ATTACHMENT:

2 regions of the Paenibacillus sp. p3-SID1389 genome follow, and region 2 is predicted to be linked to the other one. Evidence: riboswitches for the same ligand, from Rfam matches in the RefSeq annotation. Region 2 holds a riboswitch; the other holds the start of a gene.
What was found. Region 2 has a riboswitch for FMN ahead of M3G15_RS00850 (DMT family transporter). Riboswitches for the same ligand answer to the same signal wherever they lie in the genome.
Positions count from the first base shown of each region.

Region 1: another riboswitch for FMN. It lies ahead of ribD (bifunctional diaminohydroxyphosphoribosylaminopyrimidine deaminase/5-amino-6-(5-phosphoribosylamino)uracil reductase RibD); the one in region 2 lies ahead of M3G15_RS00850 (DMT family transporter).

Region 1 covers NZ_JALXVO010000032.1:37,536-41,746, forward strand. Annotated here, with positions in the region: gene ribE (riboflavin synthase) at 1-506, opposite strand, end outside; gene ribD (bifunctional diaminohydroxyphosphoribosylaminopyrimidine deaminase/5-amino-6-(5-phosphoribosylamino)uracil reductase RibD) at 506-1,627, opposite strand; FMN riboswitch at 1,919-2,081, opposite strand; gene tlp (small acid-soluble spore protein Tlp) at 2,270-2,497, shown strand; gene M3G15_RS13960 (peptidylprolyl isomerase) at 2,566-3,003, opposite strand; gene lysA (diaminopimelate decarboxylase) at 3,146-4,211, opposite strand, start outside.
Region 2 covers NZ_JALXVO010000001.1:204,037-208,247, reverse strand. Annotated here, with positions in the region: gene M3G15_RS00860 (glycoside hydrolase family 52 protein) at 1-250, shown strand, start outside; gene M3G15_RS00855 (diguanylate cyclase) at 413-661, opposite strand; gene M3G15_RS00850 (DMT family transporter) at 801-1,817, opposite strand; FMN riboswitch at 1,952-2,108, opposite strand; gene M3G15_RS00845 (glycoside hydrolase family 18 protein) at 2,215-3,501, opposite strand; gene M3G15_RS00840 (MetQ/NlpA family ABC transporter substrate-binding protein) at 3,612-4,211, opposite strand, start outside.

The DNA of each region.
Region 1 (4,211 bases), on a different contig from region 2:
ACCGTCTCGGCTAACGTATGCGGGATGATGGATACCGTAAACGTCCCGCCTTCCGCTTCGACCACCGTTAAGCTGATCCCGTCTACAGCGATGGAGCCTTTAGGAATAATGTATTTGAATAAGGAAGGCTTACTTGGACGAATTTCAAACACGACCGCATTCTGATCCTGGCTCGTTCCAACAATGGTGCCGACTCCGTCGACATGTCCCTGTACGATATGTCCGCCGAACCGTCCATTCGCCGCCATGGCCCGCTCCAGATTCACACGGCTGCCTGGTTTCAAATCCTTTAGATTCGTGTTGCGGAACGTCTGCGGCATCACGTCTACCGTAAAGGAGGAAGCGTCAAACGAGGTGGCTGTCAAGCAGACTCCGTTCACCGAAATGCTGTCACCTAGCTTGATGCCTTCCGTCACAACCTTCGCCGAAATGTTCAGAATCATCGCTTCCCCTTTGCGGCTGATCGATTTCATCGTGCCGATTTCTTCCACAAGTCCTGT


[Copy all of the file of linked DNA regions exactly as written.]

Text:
2 regions of the Paenibacillus sp. p3-SID1389 genome follow, and region 2 is predicted to be linked to the other one. Evidence: riboswitches for the same ligand, from Rfam matches in the RefSeq annotation. Region 2 holds a riboswitch; the other holds the start of a gene.
What was found. Region 2 has a riboswitch for FMN ahead of M3G15_RS00850 (DMT family transporter). Riboswitches for the same ligand answer to the same signal wherever they lie in the genome.
Positions count from the first base shown of each region.

Region 1: another riboswitch for FMN. It lies ahead of ribD (bifunctional diaminohydroxyphosphoribosylaminopyrimidine deaminase/5-amino-6-(5-phosphoribosylamino)uracil reductase RibD); the one in region 2 lies ahead of M3G15_RS00850 (DMT family transporter).

Region 1 covers NZ_JALXVO010000032.1:37,536-41,746, forward strand. Annotated here, with positions in the region: gene ribE (riboflavin synthase) at 1-506, opposite strand, end outside; gene ribD (bifunctional diaminohydroxyphosphoribosylaminopyrimidine deaminase/5-amino-6-(5-phosphoribosylamino)uracil reductase RibD) at 506-1,627, opposite strand; FMN riboswitch at 1,919-2,081, opposite strand; gene tlp (small acid-soluble spore protein Tlp) at 2,270-2,497, shown strand; gene M3G15_RS13960 (peptidylprolyl isomerase) at 2,566-3,003, opposite strand; gene lysA (diaminopimelate decarboxylase) at 3,146-4,211, opposite strand, start outside.
Region 2 covers NZ_JALXVO010000001.1:204,037-208,247, reverse strand. Annotated here, with positions in the region: gene M3G15_RS00860 (glycoside hydrolase family 52 protein) at 1-250, shown strand, start outside; gene M3G15_RS00855 (diguanylate cyclase) at 413-661, opposite strand; gene M3G15_RS00850 (DMT family transporter) at 801-1,817, opposite strand; FMN riboswitch at 1,952-2,108, opposite strand; gene M3G15_RS00845 (glycoside hydrolase family 18 protein) at 2,215-3,501, opposite strand; gene M3G15_RS00840 (MetQ/NlpA family ABC transporter substrate-binding protein) at 3,612-4,211, opposite strand, start outside.

The DNA of each region.
Region 1 (4,211 bases), on a different contig from region 2:
ACCGTCTCGGCTAACGTATGCGGGATGATGGATACCGTAAACGTCCCGCCTTCCGCTTCGACCACCGTTAAGCTGATCCCGTCTACAGCGATGGAGCCTTTAGGAATAATGTATTTGAATAAGGAAGGCTTACTTGGACGAATTTCAAACACGACCGCATTCTGATCCTGGCTCGTTCCAACAATGGTGCCGACTCCGTCGACATGTCCCTGTACGATATGTCCGCCGAACCGTCCATTCGCCGCCATGGCCCGCTCCAGATTCACACGGCTGCCTGGTTTCAAATCCTTTAGATTCGTGTTGCGGAACGTCTGCGGCATCACGTCTACCGTAAAGGAGGAAGCGTCAAACGAGGTGGCTGTCAAGCAGACTCCGTTCACCGAAATGCTGTCACCTAGCTTGATGCCTTCCGTCACAACCTTCGCCGAAATGTTCAGAATCATCGCTTCCCCTTTGCGGCTGATCGATTTCATCGTGCCGATTTCTTCCACAAGTCCTGT